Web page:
Bill's Honda Helix pages

UPDATE November 2008 -- Now that the Throttle Rocker has been installed for several months, I'll have to revise my final (below) comment -- it DOES become irritating when riding arouond town, for two reasons. (1) it gets in the way at some throttle-twist positions when accellerating and changing speed, no matter where it is positioned. (2) it creeps; maybe my right hand grip isn't sticky enouogh, or perhaps I'm too weak to tighten the retaining strap, but the palm pad slowly repositions itself. It takes hours or days to move, but eventually I'm forced to remove it reposition it and snug it tight again.

None of this is a deal-breaker; the T-R is so easy to remove and replace that it takes only a few seconds to loosen it and toss it in the trunk until it is needed again for a longer road trip. Still worth the price; but try to buy yours locally since shipping costs are nearly as much as the gadget itself!
(Original comments - August 2008) My first "long" ride on the Helix (only about 150 miles) was refreshingly pleasant . . with one exception; my right wrist and hand suffered from holding the throttle is roughly one position for about six hours.
The solution - if I had only known it - was right in front of me at my destination. The trip took me to "Tellico Leather" a unique, if out-of-the-way place, a few miles south of Madisonville, TN on highway 411. (3704 Hwy. 411, Madisonville, TN (423) 420-0075 (no Website.)

If I had asked Rachel, the owner, she could have sold me this clever little gadget, the "Throttle Rocker" -- which would have saved me the sore wrist and hand, and likely the cost of shipping too.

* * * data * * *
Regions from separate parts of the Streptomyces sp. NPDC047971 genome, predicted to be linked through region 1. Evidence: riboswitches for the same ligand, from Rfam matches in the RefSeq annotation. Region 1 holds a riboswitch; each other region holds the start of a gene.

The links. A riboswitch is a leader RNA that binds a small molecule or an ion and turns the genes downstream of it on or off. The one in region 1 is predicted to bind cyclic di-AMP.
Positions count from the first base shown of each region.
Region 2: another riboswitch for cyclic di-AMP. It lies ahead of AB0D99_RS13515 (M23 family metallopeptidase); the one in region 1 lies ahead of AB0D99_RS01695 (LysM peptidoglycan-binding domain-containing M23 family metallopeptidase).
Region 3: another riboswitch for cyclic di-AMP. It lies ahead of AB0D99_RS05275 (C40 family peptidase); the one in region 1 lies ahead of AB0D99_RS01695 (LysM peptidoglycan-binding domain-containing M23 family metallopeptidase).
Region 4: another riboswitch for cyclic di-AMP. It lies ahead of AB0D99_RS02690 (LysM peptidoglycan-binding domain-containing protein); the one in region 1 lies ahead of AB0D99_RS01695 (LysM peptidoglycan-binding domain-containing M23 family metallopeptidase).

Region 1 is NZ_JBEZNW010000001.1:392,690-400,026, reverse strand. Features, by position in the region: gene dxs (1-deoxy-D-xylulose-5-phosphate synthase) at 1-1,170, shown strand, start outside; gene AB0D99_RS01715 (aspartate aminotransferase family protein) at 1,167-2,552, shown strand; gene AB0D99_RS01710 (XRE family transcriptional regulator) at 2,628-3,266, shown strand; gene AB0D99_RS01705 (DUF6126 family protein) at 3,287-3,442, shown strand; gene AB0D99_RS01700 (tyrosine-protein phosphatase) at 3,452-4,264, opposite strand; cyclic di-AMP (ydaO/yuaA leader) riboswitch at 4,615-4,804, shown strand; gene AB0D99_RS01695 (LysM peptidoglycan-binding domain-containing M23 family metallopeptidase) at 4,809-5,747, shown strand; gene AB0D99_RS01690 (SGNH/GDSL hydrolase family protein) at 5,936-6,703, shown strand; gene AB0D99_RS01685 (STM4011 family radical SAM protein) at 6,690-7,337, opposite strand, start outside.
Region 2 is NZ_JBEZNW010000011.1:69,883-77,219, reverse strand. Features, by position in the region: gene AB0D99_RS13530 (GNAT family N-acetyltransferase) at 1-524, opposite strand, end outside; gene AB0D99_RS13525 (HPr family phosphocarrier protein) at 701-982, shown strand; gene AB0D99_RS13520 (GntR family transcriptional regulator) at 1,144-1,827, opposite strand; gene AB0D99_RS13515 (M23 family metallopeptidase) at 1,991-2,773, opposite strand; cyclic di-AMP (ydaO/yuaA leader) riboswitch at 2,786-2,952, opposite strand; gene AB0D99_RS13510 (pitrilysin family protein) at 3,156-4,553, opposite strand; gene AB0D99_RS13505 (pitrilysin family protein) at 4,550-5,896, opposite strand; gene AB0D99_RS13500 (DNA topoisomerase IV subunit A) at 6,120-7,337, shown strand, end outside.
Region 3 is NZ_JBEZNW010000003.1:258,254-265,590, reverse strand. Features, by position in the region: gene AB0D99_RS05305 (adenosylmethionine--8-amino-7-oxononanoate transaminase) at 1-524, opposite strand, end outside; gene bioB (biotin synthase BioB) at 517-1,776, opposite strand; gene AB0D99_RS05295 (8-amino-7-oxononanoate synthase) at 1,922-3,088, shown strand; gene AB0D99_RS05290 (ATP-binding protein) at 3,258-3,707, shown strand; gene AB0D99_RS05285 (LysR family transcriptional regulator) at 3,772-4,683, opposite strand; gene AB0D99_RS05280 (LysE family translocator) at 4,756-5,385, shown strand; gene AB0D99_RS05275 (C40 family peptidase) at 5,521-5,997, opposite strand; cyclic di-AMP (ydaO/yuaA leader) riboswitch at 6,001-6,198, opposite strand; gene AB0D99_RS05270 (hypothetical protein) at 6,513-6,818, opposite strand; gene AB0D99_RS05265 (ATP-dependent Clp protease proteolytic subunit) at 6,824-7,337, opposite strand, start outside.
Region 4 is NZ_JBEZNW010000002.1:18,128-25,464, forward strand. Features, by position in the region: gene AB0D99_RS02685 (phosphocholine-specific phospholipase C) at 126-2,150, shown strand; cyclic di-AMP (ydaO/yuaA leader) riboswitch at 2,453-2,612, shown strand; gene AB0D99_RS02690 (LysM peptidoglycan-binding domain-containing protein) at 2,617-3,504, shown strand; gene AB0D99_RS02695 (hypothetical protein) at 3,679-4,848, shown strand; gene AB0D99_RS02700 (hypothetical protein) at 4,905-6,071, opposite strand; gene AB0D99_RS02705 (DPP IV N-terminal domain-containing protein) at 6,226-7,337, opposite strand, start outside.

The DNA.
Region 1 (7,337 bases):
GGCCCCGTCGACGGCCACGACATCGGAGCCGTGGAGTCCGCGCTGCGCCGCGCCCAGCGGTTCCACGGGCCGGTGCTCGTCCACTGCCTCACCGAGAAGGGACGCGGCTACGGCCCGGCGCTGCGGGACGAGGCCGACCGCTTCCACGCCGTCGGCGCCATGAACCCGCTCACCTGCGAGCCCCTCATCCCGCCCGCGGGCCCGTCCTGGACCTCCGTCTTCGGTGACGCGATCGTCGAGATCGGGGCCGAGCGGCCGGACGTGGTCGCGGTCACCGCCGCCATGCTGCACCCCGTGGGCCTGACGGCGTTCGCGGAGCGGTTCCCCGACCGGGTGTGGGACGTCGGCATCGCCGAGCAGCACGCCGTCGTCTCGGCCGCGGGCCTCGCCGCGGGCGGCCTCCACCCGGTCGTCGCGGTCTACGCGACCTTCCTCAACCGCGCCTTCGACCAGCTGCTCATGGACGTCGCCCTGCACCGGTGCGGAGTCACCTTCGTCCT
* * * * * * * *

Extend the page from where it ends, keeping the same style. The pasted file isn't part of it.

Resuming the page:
Ah, well.

When I returned home, I looked up the ad in the AMA magazine and ordered one online.

Held in plalce by a Velcro strap, the "Rocker" allows you to hold a throttle position without gripping the handlebar tightly.

First, wipe the handgrip with a little alchol to remove any oily residue, position the gadget loosely. Now sit on the bike, and with your hand in a normal riding position, fingers on the brake lever. Move the Rocker (Only! Not the throttle-grip!) until the heel of your hand rests lightly on it and your thumb "hangs freely" over the curved side. This thumb position is critical for easy braking.

Now snug up the strap hard, and "seal" the Velcro firmly.

Although it took some getting used to, after several hours of local traffic riding, I do not find the "Rocker" at all irritating.

©2006 Bill Laudeman; all rights reserved. Page updated Saturday, November 15, 2008 14:23 Eastern time.
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